The effects of the first Gulf War were disastrous for Iraqis, in more ways than one. Not only was their economy destroyed, but their environment was hopelessly polluted. Depleted uranium, or DU, �is radioactive waste used because of its capacity to destroy armour and other defences.� According to Dr. Huda S. Ammash, more than one million rounds of it were fired during the Gulf War. That is 320-350 tonnes. (Ammash, 169) �Upon impact, DU penetrators oxidize rapidly, spreading toxic uranium oxide dust particles.� This toxic material circulates through the body upon inhalation, causing disease and death. (Ammash, 169) It was mostly used in south central Iraq by US forces. Citizens of the Iraqi city of Basra have shown high DU counts, increasing by two micrograms every day. (Ammash, 169)

Along with environmental and economic devastation came sanctions, imposed by the world, but maintained most strongly by the US. Before the invasion of Kuwait, the US thought that it was okay to do business with Iraq. But after this invasion, they decided to take a stand to drive the Iraqi people into submission. Of course, it was no the Iraqi people who needed to be punished, but Saddam Hussein. Hussein did not suffer, but his citizens most certainly did. By 1996, 500 000 Iraqi children had died as a result of the sanctions. Secretary of State Madeline Albright said that this number, while terribly high, was still �worth it.� (Chomsky 2000, 48) One has to wonder, what is the �it� to which Ms. Albright was referring? The Clinton administration made the same mistake that was made by Ayatollah Khomeini when he listed Saddam Hussein�s departure from power as a pre-condition for a cease-fire with Iraq. Clinton demanded that Hussein step down before any sanctions would be lifted. This, however, merely served to increase his power in Iraq, keeping the Iraqi people starving, and allowing Saddam Hussein to control them far easier, shifting blame for their troubles away from him and towards the United States, and creating sympathy for the Iraqi situation around the world. (Bengio)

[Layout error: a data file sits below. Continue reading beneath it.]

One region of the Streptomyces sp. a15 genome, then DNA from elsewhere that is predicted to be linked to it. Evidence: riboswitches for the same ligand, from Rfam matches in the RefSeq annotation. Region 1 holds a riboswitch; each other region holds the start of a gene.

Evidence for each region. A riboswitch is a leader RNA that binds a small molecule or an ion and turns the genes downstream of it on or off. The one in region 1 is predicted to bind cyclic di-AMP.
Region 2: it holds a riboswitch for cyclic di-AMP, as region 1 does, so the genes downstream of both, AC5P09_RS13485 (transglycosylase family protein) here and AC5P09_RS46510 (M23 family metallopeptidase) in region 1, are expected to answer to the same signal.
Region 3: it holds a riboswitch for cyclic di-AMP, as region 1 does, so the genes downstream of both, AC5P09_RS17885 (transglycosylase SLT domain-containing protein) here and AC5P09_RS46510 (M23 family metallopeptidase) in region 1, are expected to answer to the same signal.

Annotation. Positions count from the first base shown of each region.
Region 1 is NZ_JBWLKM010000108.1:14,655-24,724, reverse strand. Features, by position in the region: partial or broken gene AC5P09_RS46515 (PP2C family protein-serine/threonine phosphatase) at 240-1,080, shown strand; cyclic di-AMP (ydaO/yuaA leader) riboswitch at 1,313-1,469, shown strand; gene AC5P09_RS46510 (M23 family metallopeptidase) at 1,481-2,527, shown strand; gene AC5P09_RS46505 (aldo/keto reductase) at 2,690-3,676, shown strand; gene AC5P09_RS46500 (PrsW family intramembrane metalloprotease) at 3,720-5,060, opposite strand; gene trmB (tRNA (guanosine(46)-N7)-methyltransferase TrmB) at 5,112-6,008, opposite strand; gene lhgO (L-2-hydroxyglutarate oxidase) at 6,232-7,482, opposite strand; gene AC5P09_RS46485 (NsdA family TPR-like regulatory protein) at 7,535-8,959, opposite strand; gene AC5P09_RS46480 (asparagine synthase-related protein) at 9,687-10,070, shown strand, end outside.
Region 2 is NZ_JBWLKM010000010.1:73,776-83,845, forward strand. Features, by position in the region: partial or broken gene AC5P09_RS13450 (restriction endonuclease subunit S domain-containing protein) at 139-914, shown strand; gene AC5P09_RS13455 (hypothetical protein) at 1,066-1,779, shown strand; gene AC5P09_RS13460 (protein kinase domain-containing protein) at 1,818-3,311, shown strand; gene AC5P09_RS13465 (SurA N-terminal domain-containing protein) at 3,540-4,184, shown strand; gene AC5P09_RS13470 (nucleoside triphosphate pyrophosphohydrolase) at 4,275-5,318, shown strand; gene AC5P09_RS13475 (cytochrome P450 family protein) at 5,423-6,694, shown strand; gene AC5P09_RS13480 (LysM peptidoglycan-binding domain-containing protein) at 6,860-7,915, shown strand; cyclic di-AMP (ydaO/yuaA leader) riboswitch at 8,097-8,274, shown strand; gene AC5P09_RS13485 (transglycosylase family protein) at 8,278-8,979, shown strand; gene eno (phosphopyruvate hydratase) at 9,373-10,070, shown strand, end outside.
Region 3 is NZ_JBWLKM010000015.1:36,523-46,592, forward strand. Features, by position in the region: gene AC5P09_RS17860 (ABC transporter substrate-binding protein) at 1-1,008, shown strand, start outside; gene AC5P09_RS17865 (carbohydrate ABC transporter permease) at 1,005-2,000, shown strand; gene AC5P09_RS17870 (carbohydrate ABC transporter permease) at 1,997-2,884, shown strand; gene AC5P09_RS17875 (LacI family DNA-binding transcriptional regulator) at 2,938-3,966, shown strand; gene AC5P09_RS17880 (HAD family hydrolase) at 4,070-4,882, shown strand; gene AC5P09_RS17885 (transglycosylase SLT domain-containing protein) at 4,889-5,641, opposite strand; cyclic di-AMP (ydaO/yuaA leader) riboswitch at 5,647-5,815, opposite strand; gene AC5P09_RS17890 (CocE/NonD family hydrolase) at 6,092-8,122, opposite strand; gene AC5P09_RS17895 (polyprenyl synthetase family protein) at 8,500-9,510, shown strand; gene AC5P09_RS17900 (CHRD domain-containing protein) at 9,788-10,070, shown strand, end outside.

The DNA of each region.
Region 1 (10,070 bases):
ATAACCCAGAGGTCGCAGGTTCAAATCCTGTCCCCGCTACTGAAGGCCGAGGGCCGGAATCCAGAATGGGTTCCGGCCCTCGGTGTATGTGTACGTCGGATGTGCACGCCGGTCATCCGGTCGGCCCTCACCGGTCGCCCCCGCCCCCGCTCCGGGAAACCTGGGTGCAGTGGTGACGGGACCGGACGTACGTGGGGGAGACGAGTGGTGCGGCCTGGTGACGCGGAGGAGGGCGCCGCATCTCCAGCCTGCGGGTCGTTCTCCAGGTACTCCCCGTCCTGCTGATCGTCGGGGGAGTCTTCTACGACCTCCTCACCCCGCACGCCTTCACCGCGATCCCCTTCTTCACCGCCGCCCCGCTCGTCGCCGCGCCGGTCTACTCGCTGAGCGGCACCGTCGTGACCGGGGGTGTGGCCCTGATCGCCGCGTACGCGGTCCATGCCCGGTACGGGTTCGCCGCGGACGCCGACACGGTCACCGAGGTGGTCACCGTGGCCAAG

Perhaps most damning for the current Bush administration is that Vice President Dick Cheney continued to deal with Saddam Hussein even after the Gulf War. Cheney�s company, Halliburton, did business with such countries as Libya and Iran, but most notably, Iraq. (�Halliburton Iraq��) In fact, Halliburton signed contracts with Iraq worth $73 million. Not only does this throw the US argument against France - that it was doing business with Iraq - completely out the window, but it shows the level of commitment members of the current Bush administration truly had to bringing Saddam Hussein to justice so democracy in Iraq could flourish. It also leads into the questionable US motives for invading Iraq and sparking the second Gulf War in March of 2003. Throughout the lead-up to the war, President Bush Jr. insisted that his desire to go to war with Iraq had nothing to do with oil. One has to wonder, then, why Halliburton, which is incidentally the company of the Vice President, has been awarded lucrative contracts having to do with oil in post-war Iraq. (Spinner) Once again, Iraq is being used by the US for its own purposes. It becomes increasingly apparent, upon investigation, that democracy is not what is on the minds of the hawks in the Bush administration. Also damning is the state of anarchy into which Iraq has been allowed to fall after the US invasion.